Although the courts have dealt with many defences of inevitable accident, they have been slow to uphold them. Two successful defences were: a person suffered a cardiac failure for the first time without any previous heart conditions; a person was suddenly stung by a bee which caused them to lose control.

However, the court dismissed another defence when a person suffered cough syncope (The temporary loss of consciousness upon coughing) because the driver had ample opportunity to stop before becoming unconscious, and also dismissed a defence of a sudden hypoglycaemic attack because the defendant was aware of the risk and failed to control it.


What documentation is required to prove inevitable accident as a defence?

  • A medical report stating the defendant could not have known they might suffer the black out. 
  • Driver’s statement that they could not have known a black out could occur.
  • Ambulance report noting the blackout was sudden and unexpected.
  • Hospital admission forms noting the defendant could not have anticipated the black out.
  • General practitioner records confirming the defendant had no previous treatment for the illness that caused the black out.
  • Police report.


Who has the greater standard of proof?

The recovery insurer must prove the defendant was negligent. The facts of the collision may be clear, for example, where the defendant lost control of the vehicle and collided with a parked vehicle or building. If negligence is proven, the defendant’s insurer must prove inevitable accident.

Proof is required on a balance of probabilities, and we consider the defendant’s insurer has the greater difficulty in proving the defendant was not negligent.

The following outlines some specific cases, both successful and unsuccessful, where the courts considered the defence of inevitable accident:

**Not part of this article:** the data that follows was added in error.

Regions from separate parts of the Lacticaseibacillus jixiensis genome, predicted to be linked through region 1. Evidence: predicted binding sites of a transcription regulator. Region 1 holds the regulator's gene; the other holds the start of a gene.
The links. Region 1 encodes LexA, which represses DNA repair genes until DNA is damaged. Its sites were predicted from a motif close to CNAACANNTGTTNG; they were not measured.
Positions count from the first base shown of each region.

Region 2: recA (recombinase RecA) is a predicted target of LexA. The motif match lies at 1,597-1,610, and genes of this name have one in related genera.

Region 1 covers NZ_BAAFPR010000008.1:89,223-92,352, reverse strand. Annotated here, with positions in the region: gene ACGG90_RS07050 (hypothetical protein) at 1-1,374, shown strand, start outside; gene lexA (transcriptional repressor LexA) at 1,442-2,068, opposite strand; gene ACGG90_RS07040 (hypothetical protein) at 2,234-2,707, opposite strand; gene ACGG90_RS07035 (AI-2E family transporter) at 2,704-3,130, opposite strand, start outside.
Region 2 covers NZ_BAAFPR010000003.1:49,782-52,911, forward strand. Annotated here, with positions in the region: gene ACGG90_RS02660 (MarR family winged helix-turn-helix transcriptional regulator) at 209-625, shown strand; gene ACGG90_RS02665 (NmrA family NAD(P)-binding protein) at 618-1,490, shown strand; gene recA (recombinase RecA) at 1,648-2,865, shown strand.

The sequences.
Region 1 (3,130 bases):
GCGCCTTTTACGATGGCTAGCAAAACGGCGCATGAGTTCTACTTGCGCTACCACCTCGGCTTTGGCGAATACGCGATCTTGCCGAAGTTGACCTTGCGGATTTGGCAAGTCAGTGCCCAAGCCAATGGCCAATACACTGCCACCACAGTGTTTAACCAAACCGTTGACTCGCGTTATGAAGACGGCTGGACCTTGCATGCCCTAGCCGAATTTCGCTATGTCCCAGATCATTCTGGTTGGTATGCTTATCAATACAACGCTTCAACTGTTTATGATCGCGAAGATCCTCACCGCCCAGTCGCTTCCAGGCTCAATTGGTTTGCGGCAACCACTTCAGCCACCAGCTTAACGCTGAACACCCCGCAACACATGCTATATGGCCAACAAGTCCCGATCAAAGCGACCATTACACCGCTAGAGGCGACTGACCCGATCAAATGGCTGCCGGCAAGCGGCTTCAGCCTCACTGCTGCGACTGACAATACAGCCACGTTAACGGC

Successful Cases

Loss of control due to cardiac failure

Smith v Lord [1962] SASR 88

The driver suffered a black out and lost control of his vehicle due to cardiac failure on the way to his doctor. He had arranged to visit his doctor two days earlier due to breathlessness, but did not have a long history of heart problems.


Cardiac event

Collins Transport Group Pty Ltd v Kerry Logistics (Australia) Pty Ltd [2006] SADC 124

The truck driver suffered a cardiac event, passing out and colliding with another truck. Expert cardiologist evidence found the driver had insufficient time to react as it took only 2-5 seconds to pass out, therefore the collision was unavoidable.


Unsuccessful Cases

Attack of cough syncope

Leahy & South Australia v Beaumont (1980) 27 SASR 290

The driver suffered cough syncope, lost control and collided with a shop after driving 80 metres before losing consciousness. The driver was judged negligent because he had ample opportunity to stop.


Sudden Onset of Hypoglycaemic Attack

Dowsing v Goodwin (1998) 27 MVR 43

The 33 year old female driver suffered a sudden hypoglycaemic attack, however had the condition since childhood. Her blood sugar levels were of concern weeks before the accident, and she was found negligent for not taking reasonable steps to ensure the attacks did not occur.


Heart attack

K & S Freighters Pty Ltd v Nelmeer Hoteliers Pty Ltd - BC 200103009

An unreported decision of the Supreme Court of New South Wales Court of Appeal. The court found the driver who suffered a heart attack had a known history of chest pain which had previously progressed to a serious heart attack. There was sufficient warning that something was amiss, so his defence was dismissed.


Suicide/Black out

Murray's Transport NSW Pty Ltd v CGU Insurance Ltd [2013] SASCFC 100

The court found the onus of proving that negligent driving caused the accident rested with Murray’s Transport. Evidence concerning the possibility of an acute cardiac event is not sufficient to exclude a finding, on the balance of probabilities that the accident was caused by the negligence of the driver.

The court held CGU had not discharged its onus of proving suicide and the application of the policy exclusion. Murray's Transport had discharged its onus to prove the accident came about as a result of the driver’s negligence.